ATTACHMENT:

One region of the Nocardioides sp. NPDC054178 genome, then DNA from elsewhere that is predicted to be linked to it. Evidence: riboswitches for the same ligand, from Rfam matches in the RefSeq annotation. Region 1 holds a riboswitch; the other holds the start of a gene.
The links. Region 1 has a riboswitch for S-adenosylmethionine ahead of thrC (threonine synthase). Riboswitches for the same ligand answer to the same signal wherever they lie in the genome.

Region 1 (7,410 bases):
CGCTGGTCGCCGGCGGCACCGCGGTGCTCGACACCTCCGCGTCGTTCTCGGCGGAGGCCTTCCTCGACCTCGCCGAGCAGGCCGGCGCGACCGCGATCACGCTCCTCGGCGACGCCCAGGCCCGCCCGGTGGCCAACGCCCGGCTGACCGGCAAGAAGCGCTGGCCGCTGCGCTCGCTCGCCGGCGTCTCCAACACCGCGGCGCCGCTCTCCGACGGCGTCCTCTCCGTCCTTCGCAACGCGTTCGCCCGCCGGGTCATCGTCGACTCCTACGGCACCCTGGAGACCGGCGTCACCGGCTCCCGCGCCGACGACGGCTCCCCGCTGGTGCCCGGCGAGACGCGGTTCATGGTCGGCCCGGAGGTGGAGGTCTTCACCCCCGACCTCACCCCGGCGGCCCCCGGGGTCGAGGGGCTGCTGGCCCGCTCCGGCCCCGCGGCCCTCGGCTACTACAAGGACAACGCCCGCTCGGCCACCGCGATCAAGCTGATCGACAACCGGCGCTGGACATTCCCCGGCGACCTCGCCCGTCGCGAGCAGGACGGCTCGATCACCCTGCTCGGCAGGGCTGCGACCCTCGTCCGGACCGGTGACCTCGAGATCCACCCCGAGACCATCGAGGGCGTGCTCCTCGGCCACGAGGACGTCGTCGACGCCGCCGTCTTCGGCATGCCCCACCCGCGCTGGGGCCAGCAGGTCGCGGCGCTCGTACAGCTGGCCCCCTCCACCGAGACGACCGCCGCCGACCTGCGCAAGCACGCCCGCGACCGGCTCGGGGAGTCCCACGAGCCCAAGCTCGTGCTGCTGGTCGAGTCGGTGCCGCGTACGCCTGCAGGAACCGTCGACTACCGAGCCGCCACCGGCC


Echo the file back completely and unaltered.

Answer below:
One region of the Nocardioides sp. NPDC054178 genome, then DNA from elsewhere that is predicted to be linked to it. Evidence: riboswitches for the same ligand, from Rfam matches in the RefSeq annotation. Region 1 holds a riboswitch; the other holds the start of a gene.
The links. Region 1 has a riboswitch for S-adenosylmethionine ahead of thrC (threonine synthase). Riboswitches for the same ligand answer to the same signal wherever they lie in the genome.

Region 1 (7,410 bases):
CGCTGGTCGCCGGCGGCACCGCGGTGCTCGACACCTCCGCGTCGTTCTCGGCGGAGGCCTTCCTCGACCTCGCCGAGCAGGCCGGCGCGACCGCGATCACGCTCCTCGGCGACGCCCAGGCCCGCCCGGTGGCCAACGCCCGGCTGACCGGCAAGAAGCGCTGGCCGCTGCGCTCGCTCGCCGGCGTCTCCAACACCGCGGCGCCGCTCTCCGACGGCGTCCTCTCCGTCCTTCGCAACGCGTTCGCCCGCCGGGTCATCGTCGACTCCTACGGCACCCTGGAGACCGGCGTCACCGGCTCCCGCGCCGACGACGGCTCCCCGCTGGTGCCCGGCGAGACGCGGTTCATGGTCGGCCCGGAGGTGGAGGTCTTCACCCCCGACCTCACCCCGGCGGCCCCCGGGGTCGAGGGGCTGCTGGCCCGCTCCGGCCCCGCGGCCCTCGGCTACTACAAGGACAACGCCCGCTCGGCCACCGCGATCAAGCTGATCGACAACCGGCGCTGGACATTCCCCGGCGACCTCGCCCGTCGCGAGCAGGACGGCTCGATCACCCTGCTCGGCAGGGCTGCGACCCTCGTCCGGACCGGTGACCTCGAGATCCACCCCGAGACCATCGAGGGCGTGCTCCTCGGCCACGAGGACGTCGTCGACGCCGCCGTCTTCGGCATGCCCCACCCGCGCTGGGGCCAGCAGGTCGCGGCGCTCGTACAGCTGGCCCCCTCCACCGAGACGACCGCCGCCGACCTGCGCAAGCACGCCCGCGACCGGCTCGGGGAGTCCCACGAGCCCAAGCTCGTGCTGCTGGTCGAGTCGGTGCCGCGTACGCCTGCAGGAACCGTCGACTACCGAGCCGCCACCGGCC